Yes, death is often unfair, and sudden, and disheartening. Nothing is more cruel than having a loved one die not due to some eternal struggle, but because some idiot got drunk and hit them with a car. The question is, do you, as an author, want to extend that frustration to you readers?

    Well-written tragedy makes you cry tears of heartbreak as you wish the truth was not so harsh. Poorly-written tragedy punches you in the nuts while shouting, "Are you crying yet!"

  8. Well-written tragedy makes you cry tears of heartbreak as you wish the truth was not so harsh. Poorly-written tragedy punches you in the nuts while shouting, "Are you crying yet!"

    LOL. Very succintly (and vividly) phrased :-)

    When people get upset about these poorly-written deaths, there's always someone who replies with "But that's what happens in life! Death is stupid and random sometimes!"

    True, but this ain't life. It's a story.

    Stories, by their very nature, have a point. A meaning. A purpose. And unless your entire point is "Life sucks sometimes," then poorly-written tragedies aren't the way to go.

  9. I didn't know the actor was leaving, and I didn't catch the foreshadowing, so I was left with the feeling I had when I watched City of Angels. Along the lines of, "You've got to be kidding." Not because I was invested in the character (even though I was), but because it was just a horrible choice in the writing. So I'm with you. I'm in the camp with people who think they just should have gotten a different actor. However, I also think they played out the storyline between Matthew and Mary as far as it could go. So what angst would there be going forward? It is a soap opera after all. And I do love me some good angst.

  10. I thought it was all too easy for the writers - can't figure out a clever way to solve an issue? Have a beloved character who is leaving the show? Kill them off!

    It was such a disappointing way to end the season.

    I'm a big fan of George RR Martin. He's notorious for killing off his characters unexpectedly. Killing off Matthew just seemed far too convenient a twist.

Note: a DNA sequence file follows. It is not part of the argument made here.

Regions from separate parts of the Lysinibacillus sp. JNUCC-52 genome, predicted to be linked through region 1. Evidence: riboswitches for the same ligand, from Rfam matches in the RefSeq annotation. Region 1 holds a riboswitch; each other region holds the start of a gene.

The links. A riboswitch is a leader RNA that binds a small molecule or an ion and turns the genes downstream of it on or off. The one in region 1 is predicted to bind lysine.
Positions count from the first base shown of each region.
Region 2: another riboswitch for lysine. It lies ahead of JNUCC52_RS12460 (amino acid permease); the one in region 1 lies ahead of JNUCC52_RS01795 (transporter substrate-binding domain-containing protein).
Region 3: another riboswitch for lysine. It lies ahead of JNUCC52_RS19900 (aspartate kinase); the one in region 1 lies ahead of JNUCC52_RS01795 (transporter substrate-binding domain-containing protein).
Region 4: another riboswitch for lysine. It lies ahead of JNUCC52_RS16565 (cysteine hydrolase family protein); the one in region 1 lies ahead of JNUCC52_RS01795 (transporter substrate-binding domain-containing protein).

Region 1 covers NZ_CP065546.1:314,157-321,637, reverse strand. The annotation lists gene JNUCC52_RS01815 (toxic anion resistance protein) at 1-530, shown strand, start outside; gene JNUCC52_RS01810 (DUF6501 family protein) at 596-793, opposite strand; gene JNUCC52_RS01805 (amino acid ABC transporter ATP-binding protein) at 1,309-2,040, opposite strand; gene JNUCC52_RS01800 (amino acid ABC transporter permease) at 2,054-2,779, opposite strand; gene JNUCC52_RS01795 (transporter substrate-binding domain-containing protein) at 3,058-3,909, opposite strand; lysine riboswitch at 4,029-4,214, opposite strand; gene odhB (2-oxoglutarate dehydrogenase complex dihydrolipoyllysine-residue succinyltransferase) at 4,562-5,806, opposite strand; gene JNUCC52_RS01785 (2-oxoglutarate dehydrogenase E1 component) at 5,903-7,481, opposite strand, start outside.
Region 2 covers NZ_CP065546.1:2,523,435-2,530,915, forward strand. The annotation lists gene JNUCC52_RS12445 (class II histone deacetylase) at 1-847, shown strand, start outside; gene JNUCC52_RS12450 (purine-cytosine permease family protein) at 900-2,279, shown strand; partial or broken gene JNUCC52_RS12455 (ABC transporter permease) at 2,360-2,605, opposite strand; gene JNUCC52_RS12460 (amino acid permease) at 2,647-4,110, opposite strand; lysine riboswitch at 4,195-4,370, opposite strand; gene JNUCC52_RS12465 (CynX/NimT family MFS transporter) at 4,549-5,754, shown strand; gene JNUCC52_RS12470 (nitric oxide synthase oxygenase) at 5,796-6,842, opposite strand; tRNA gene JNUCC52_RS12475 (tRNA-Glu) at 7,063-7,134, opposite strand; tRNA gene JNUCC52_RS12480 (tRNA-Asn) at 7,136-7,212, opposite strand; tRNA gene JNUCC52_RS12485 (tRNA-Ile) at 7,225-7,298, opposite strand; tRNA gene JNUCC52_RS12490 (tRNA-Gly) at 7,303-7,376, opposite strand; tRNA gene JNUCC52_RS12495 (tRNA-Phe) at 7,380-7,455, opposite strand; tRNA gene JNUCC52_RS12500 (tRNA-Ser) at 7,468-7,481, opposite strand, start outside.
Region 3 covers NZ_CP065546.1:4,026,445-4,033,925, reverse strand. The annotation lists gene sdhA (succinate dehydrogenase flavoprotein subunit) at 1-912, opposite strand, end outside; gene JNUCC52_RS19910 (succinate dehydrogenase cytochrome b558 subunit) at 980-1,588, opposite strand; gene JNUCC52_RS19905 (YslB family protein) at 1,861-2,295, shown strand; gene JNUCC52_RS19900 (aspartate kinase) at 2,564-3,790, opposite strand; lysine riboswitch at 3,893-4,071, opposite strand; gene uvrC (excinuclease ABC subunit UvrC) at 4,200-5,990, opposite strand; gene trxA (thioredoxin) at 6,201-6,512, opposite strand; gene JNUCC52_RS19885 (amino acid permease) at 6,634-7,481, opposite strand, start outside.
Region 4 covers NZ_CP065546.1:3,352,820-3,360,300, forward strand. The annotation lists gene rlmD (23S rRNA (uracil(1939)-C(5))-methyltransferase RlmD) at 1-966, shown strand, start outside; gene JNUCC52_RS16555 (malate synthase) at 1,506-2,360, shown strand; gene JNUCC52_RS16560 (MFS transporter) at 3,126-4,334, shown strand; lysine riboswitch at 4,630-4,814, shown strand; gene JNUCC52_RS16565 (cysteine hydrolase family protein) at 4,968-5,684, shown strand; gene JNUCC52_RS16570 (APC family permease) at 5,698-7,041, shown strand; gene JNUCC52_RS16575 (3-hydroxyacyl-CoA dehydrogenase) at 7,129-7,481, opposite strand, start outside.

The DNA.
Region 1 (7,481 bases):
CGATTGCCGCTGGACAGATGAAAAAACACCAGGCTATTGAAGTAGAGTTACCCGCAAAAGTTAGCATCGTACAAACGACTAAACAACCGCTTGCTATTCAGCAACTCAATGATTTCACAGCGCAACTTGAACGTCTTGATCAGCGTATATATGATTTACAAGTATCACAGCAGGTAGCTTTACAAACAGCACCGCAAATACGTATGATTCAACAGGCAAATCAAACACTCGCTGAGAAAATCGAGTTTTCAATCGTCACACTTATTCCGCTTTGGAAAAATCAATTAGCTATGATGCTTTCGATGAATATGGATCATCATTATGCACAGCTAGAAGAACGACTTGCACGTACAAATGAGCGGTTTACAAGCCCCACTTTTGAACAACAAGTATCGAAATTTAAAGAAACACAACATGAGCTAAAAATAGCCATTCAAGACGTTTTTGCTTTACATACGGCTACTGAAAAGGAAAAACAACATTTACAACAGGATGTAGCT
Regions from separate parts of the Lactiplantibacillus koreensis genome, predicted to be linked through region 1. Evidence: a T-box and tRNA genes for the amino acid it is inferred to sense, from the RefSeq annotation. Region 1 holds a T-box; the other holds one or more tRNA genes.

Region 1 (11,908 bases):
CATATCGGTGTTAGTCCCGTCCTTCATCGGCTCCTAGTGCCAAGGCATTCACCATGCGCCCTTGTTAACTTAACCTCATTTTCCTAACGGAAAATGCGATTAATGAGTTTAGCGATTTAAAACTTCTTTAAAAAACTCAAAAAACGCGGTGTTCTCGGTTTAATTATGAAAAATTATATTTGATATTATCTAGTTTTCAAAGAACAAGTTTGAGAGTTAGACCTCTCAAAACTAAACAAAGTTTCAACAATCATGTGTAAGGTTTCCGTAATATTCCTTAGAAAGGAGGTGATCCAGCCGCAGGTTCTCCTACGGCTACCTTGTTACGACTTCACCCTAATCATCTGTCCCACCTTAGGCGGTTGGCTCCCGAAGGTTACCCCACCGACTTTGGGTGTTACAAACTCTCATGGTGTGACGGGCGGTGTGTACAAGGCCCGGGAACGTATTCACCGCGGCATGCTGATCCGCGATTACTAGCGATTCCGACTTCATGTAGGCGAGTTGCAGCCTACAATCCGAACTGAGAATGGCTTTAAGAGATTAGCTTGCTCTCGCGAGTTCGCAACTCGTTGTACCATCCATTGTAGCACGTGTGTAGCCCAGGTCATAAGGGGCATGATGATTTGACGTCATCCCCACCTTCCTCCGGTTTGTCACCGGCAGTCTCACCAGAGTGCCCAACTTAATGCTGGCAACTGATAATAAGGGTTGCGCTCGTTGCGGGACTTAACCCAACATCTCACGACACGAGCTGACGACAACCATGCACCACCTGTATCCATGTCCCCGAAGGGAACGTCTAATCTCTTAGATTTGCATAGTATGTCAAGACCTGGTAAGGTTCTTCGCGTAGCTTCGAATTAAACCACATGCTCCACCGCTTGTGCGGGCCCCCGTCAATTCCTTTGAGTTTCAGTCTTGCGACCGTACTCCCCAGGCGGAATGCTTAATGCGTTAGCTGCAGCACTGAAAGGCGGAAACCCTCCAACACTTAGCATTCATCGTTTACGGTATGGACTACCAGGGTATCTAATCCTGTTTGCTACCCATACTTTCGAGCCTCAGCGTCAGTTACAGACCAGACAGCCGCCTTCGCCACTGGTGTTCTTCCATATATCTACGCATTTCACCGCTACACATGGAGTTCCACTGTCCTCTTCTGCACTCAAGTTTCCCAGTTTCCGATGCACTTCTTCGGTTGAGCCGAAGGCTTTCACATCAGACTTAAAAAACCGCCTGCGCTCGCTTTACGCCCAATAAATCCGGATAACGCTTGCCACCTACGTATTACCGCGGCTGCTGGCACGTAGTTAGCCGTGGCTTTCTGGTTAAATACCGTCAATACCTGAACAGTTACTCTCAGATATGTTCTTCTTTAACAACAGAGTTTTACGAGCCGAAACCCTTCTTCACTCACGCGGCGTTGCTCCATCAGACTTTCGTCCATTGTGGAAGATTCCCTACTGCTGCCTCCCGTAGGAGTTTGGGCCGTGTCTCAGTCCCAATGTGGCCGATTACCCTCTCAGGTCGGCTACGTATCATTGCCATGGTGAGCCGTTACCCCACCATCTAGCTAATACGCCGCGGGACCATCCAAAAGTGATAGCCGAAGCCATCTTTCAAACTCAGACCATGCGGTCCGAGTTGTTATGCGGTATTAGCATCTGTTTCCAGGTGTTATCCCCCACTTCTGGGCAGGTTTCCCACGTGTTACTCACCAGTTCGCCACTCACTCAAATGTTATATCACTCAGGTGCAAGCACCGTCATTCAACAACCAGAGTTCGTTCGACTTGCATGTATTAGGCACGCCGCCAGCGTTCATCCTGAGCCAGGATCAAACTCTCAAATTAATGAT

11. I don't know if I'll continue to watch or not. There isn't much point if I'm not invested in the characters, and I'm not anymore. Lady Sybil was my favorite. I still adore a few of the servants and the Dowager, but what would the writers do if Maggie Smith died? I just don't trust them anymore.

  12. Alas that a show with such potential became too much of a soap opera.

    Sorry,can't help myself, it's Sam Gamgee, not Baggins.

  13. I think a lot of people are going to agree with you on this one. I certainly do. The way they killed Matthew made the show jump the shark. A pity. It was so powerful up to that point.

    The thing that gets me is that they COULD have done things to prepare people for the possibility of a car accident. It wouldn't have taken that much effort, even. Ah well ...

  14. In the UK it was common knowledge that Dan Stevens was leaving so came as no surprise to us that he was bumped off. Downton has lost class since the first series. Sometimes things go on for too long - maybe its time for it to go. If you want period drama par excellence try Pride and Prejudice BBC 1995. I never tire of it and the writing and acting are sublime x

  15. Personally I stopped watching when they killed Sybil. I must be the only person who doesn't like Mary, I find her character very shallow and with few redeeming qualities, and I couldn't face her without Sybil as a counter balance.

  16. Margo -- OH MY GOSH of COURSE it's Sam Gamgee. THANKS! I'm changing that right now. O_O

    Valentina -- I LOVE LOVE LOVE P&P! It's Mr. A's and my all-time favorite. :)

  17. I knew what was coming because it aired a couple of months ago in Britain and the internet... Anyway, I don't know if this will help, but the writer explains some of his reasoning in why that episode was written that way.

  18. oh my, my whol comment disappeared.

    I think Downton's true "jump the shark" moment was when Matthew's legs mysteriously started working again in season 2. He just stood up, limped for a little bit. I don't know, it seemed too convenient. Plus the burned and bandaged false heir who showed up at the house for only two episodes was a bizarre and brief plot twist. Even Daisy's crushes had longer story arcs than that.

    I thought Matthew's death scene was pretty cheap; I don't know how else the writer's could have salvaged it, but I expected more based on how other issues were handled on the show. Disappointing.

    I'll have to check out those other BBC series, the parade one and the one about midwives--I hear both are excellent. I wish BBC America played more actual BBC stuff. They've resorted to airing old Star Trek and X-Files episodes.

  19. My sister ended up dropping Harry Potter after a certain character died, so I can understand why authors need to be careful about who they bump off.

    On the other hand, I think if the character's death has some meaning (motivates the protagonist, is a consequence of another character's actions, ramping up tension, or cements a major antagonist as a threat), then the audience won't be as enraged as they would be if it was just for shock value.

    BTW, if the Sam you're referring to is from Lord of the Rings, then his last name is Gamgee not Baggins.